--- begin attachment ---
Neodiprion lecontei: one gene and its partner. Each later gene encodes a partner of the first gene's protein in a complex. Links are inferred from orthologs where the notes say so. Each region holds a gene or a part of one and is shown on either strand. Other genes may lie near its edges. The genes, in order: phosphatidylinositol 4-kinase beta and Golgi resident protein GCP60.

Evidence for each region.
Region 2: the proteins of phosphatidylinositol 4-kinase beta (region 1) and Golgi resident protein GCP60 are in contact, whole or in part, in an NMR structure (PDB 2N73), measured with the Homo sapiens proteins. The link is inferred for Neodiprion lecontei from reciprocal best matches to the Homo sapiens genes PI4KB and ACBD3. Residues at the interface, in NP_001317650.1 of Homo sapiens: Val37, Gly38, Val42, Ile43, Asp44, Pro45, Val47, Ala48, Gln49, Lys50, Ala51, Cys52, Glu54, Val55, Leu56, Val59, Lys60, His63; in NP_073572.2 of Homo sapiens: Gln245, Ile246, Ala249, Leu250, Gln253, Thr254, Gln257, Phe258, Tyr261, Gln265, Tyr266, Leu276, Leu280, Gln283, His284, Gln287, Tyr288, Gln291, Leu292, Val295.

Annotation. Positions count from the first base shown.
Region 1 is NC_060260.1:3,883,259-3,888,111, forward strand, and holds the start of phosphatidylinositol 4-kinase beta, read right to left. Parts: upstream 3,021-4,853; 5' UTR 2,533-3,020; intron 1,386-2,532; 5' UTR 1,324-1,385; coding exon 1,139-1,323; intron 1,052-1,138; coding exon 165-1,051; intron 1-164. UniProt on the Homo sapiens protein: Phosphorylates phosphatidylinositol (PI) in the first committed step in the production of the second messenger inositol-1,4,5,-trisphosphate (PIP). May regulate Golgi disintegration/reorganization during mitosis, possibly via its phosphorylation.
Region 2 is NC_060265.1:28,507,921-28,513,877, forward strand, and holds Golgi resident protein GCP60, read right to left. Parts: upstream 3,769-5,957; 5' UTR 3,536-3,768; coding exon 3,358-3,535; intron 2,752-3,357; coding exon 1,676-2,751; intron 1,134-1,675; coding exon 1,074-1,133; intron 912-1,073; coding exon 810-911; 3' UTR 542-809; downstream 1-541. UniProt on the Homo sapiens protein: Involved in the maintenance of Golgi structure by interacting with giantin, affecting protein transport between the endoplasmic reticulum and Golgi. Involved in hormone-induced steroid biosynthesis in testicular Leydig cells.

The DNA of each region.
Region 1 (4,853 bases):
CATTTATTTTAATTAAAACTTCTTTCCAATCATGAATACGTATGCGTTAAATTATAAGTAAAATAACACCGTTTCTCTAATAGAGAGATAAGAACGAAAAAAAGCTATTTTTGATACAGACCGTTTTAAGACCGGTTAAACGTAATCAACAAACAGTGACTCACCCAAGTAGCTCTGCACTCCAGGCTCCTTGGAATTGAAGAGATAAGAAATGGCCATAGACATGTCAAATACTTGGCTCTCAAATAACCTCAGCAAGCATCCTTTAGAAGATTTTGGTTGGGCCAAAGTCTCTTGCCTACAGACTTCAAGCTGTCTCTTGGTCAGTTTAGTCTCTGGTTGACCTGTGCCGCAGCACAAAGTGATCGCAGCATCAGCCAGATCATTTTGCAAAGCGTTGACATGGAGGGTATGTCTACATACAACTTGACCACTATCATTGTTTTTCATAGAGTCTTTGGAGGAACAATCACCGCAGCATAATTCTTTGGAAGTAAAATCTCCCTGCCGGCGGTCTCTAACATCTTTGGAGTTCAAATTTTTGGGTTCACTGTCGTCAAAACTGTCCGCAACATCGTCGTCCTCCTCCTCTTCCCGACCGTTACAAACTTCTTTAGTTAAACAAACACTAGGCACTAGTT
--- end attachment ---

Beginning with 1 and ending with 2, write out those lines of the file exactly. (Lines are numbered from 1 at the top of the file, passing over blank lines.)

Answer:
Neodiprion lecontei: one gene and its partner. Each later gene encodes a partner of the first gene's protein in a complex. Links are inferred from orthologs where the notes say so. Each region holds a gene or a part of one and is shown on either strand. Other genes may lie near its edges. The genes, in order: phosphatidylinositol 4-kinase beta and Golgi resident protein GCP60.

Evidence for each region.